The Gemara (Pesachim 114b) tells us what different amora'im held one should eat in fulfillment of the two cooked dishes, and so obviously there are kosher alternatives (though maybe not the option of rice if you have a custom not to eat it). But even if there are alternatives, wouldn't it be better to consider learning the significance of the egg instead of ...


7

The Shulchan Aruch (OC 473:4) says that the custom around him was to cook the egg in liquid. The Mishna Berura there explains that this is because the egg represents the Korban Chagigah which, unlike the Korban Pesach, could be either roasted or cooked in liquid. The Rama there notes that the custom in his city is to have the egg roasted, as was certainly a ...


7

The Shulchan Aruch Harav says that one eats eggs to remind him to mourn the Beis Hamikdash, since had the Beis Hamikdash stood, we would have been eating the korban Pesach.


6

The Remah (Shulchan Aruch Orach Chaim 476:2) says that some people have the custom to eat eggs at the Seder, as a sign/remembrance of mourning. He posits two reasons: The first night of Pesach is always the same day of the week as Tisha Be'av To remember the destruction of the Temple. Where it not for the destruction we would be eating the Korban Pesach. ...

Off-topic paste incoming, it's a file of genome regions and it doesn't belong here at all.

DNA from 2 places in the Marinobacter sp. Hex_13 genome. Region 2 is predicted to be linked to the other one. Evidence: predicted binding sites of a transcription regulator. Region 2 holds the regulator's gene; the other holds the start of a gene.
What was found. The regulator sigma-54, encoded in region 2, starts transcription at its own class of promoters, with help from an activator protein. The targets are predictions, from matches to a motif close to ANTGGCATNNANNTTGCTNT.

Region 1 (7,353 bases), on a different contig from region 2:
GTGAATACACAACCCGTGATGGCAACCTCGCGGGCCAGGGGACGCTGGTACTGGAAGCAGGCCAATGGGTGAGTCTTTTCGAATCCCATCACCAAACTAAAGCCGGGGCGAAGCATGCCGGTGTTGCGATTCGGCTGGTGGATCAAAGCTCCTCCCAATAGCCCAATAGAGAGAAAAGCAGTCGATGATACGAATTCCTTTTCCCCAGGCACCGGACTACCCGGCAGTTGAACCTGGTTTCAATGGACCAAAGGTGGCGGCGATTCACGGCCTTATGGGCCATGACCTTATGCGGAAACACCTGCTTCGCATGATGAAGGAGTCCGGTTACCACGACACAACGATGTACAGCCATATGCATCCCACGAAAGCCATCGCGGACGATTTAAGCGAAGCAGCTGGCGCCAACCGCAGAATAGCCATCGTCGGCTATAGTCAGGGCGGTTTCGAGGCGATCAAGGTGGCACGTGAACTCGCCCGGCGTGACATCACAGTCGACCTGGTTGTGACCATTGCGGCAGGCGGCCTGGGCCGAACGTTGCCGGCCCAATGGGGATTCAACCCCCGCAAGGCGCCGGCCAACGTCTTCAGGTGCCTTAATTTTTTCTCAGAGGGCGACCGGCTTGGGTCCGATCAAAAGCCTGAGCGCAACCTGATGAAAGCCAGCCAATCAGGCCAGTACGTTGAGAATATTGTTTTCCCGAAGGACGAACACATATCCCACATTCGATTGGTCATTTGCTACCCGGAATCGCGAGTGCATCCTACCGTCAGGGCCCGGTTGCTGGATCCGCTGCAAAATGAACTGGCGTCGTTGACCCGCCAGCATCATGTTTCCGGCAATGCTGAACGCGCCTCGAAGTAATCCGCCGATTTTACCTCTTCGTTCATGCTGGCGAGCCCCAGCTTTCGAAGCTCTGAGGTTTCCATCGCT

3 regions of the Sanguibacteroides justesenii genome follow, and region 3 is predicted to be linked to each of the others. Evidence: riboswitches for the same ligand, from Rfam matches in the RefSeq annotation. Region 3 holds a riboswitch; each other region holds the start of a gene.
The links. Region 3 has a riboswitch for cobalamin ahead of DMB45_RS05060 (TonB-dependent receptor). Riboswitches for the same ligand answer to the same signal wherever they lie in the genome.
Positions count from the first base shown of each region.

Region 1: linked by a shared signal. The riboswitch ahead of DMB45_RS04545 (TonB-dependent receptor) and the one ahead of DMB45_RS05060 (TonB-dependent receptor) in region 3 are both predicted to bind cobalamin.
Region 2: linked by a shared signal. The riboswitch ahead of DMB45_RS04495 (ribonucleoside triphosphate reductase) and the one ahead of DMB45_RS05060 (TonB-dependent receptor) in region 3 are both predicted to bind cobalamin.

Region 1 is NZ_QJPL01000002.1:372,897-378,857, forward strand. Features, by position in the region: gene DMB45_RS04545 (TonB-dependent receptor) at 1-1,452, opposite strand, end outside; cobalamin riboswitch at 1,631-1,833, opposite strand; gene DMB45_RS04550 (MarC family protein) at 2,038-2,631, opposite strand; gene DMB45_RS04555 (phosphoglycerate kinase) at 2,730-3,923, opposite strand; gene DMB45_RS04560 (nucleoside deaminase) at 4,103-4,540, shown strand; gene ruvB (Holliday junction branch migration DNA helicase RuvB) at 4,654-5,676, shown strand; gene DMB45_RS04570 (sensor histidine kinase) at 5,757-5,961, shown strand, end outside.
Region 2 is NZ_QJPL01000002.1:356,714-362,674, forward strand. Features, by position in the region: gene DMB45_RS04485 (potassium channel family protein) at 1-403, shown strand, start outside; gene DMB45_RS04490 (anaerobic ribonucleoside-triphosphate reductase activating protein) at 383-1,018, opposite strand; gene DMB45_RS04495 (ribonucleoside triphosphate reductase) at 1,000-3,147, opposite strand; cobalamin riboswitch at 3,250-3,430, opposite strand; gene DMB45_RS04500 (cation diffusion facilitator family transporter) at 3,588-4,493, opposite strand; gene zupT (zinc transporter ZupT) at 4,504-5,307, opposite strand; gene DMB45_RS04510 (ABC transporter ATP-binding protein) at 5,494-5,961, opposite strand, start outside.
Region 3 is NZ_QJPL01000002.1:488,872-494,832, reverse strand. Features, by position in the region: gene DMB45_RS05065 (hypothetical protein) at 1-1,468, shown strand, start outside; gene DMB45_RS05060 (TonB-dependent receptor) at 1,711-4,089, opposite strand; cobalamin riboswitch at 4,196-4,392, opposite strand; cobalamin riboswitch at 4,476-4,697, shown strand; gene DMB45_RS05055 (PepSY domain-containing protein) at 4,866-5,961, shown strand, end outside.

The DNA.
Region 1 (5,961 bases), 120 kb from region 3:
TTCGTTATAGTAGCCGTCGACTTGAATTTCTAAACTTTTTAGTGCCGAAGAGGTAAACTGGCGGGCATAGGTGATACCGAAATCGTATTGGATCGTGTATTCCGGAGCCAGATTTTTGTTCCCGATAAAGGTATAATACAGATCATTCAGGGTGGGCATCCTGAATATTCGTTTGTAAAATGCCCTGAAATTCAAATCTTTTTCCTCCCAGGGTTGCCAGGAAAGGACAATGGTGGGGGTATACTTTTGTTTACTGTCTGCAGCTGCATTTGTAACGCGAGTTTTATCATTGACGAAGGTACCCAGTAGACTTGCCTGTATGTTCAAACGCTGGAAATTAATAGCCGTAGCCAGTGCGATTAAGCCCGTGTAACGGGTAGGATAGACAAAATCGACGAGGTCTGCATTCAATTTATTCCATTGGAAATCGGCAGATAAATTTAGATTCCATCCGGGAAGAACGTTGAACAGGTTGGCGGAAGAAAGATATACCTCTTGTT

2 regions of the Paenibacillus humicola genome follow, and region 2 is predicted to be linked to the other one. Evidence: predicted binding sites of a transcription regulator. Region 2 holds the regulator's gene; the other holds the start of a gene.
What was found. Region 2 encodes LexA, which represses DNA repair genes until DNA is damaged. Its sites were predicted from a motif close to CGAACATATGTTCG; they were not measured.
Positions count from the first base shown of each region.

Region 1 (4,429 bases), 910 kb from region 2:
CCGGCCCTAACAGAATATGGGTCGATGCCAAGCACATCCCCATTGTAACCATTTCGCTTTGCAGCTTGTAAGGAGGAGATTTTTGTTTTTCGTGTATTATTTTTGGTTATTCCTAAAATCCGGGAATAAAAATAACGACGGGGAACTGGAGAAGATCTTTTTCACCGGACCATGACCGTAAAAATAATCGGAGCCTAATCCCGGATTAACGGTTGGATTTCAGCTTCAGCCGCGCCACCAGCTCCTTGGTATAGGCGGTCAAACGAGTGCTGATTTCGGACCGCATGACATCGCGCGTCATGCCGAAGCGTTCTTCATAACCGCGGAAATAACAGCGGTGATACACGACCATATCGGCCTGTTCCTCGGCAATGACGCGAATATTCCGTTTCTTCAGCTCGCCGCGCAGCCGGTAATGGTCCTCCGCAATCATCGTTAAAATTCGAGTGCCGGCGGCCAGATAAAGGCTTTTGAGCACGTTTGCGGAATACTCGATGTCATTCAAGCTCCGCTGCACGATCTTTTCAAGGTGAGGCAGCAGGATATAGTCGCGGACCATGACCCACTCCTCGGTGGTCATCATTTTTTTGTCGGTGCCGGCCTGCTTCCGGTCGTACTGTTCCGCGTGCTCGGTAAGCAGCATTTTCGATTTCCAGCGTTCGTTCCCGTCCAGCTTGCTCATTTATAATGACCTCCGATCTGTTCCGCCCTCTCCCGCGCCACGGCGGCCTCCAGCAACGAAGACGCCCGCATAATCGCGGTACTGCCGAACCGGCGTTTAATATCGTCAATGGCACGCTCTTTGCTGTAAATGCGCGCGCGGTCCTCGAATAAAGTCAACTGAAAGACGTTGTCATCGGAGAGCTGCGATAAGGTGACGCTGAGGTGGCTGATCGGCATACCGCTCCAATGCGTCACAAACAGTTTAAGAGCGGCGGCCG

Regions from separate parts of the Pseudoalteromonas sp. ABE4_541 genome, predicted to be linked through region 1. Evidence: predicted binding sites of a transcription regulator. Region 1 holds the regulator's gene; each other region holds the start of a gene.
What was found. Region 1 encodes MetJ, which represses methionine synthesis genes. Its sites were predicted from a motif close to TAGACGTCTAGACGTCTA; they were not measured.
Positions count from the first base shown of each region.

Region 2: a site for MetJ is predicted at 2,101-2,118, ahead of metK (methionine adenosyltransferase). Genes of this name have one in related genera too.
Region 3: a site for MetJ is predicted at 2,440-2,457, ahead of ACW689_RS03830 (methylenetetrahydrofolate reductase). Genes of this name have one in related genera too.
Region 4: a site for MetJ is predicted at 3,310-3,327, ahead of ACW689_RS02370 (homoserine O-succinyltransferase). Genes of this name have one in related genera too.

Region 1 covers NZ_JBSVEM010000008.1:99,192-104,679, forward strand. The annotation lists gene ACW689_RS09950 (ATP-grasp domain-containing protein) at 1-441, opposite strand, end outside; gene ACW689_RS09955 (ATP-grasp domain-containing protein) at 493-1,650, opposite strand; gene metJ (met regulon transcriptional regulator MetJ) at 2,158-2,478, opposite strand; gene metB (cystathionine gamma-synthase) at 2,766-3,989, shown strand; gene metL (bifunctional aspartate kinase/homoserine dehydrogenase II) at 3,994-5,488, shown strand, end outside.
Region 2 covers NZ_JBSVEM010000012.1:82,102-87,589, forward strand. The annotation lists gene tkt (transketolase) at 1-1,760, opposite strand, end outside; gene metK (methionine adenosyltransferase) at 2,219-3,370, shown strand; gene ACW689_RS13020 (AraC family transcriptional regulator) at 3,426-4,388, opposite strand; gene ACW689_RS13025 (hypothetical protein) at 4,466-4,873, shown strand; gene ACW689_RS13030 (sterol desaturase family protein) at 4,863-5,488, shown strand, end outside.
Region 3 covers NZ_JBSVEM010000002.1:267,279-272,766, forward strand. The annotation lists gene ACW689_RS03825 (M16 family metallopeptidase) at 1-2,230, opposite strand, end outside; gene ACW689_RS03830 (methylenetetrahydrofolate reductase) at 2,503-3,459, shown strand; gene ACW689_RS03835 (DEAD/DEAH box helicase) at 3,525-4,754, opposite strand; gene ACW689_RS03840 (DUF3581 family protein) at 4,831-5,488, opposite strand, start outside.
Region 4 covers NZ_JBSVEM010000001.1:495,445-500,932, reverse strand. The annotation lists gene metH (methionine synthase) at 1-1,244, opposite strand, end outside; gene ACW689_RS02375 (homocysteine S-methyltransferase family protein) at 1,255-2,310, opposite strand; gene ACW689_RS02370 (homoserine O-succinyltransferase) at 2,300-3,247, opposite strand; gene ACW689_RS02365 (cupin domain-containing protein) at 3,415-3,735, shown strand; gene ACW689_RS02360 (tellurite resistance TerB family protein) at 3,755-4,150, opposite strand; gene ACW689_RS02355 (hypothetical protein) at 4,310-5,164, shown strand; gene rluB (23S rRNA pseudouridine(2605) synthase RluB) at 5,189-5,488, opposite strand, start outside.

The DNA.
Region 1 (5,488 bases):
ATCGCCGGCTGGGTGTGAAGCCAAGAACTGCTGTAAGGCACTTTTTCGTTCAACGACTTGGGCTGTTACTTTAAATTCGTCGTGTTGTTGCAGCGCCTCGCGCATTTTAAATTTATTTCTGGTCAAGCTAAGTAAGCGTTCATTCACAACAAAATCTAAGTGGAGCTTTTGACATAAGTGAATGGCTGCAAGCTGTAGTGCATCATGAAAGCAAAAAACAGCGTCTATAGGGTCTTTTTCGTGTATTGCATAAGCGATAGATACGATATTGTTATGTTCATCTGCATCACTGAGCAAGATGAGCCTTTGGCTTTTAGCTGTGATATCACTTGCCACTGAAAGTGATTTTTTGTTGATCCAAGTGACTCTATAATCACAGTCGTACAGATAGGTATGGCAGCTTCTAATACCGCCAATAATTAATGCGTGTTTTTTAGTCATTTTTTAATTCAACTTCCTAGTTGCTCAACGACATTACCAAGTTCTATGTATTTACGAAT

6

The Taz (OC 473:4) suggests the reason is so that we can eat it, because it is forbidden to eat roasted meat on the Seder night. The Mishna Berura (:23) quotes two other reasons. First, that we use an egg, which is commonly served at a meal to mourners, to represent our mourning the loss of the Beit HaMikdash and the Korbanot. Second, the word for egg in ...